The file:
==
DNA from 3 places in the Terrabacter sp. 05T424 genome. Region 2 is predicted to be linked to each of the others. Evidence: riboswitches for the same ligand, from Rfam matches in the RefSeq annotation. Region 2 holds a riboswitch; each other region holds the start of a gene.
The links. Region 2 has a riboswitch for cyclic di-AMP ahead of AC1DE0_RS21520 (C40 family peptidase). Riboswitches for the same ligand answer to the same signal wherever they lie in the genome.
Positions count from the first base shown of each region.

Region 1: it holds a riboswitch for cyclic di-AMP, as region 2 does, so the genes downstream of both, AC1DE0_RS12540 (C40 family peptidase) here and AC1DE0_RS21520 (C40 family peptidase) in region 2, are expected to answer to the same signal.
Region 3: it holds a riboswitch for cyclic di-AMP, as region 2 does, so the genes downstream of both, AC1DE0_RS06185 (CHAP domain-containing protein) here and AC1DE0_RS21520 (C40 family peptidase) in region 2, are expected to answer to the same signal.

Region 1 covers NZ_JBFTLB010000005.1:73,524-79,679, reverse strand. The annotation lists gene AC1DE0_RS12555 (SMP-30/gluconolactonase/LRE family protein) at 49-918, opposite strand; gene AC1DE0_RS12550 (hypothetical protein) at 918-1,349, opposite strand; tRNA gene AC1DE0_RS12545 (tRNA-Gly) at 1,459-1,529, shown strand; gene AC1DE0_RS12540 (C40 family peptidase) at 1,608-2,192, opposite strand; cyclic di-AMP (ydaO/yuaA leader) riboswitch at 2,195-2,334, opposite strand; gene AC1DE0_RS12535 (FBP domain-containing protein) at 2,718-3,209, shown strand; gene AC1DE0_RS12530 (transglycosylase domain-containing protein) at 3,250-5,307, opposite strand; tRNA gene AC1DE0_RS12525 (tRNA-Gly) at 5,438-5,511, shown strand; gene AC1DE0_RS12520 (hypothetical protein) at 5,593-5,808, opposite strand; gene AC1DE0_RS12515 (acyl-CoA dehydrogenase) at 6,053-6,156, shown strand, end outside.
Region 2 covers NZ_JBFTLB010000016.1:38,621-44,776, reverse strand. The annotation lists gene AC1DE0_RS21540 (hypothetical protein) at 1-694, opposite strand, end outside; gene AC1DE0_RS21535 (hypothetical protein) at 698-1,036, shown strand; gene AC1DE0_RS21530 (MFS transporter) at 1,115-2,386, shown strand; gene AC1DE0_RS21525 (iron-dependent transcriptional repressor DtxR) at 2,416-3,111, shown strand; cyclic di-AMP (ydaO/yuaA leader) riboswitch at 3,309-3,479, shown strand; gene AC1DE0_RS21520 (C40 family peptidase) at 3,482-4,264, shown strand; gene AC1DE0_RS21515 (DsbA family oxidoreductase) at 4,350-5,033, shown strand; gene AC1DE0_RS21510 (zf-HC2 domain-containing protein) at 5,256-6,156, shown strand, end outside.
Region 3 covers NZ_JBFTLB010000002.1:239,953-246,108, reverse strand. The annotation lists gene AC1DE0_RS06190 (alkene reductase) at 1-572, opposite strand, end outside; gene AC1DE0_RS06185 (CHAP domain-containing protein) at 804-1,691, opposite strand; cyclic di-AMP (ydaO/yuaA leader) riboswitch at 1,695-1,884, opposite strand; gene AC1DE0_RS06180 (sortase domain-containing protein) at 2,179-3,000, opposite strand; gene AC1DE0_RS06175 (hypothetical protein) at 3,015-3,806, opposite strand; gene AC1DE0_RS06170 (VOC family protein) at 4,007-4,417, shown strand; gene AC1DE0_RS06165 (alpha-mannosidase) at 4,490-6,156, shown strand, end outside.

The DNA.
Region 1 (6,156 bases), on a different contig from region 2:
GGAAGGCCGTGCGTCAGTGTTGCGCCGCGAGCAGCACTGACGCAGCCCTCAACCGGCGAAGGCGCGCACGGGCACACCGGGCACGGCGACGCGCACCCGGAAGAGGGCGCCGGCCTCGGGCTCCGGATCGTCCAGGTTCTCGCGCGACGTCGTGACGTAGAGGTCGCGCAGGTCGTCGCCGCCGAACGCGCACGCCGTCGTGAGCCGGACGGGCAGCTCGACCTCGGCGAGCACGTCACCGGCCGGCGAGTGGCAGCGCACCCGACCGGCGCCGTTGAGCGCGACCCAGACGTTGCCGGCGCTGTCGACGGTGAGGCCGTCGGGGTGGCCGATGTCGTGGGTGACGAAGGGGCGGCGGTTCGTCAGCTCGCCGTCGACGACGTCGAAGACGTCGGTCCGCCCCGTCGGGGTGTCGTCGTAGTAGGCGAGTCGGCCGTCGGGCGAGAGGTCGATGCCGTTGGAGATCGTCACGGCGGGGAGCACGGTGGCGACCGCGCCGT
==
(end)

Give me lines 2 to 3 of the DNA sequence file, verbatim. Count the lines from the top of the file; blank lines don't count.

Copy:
The links. Region 2 has a riboswitch for cyclic di-AMP ahead of AC1DE0_RS21520 (C40 family peptidase). Riboswitches for the same ligand answer to the same signal wherever they lie in the genome.
Positions count from the first base shown of each region.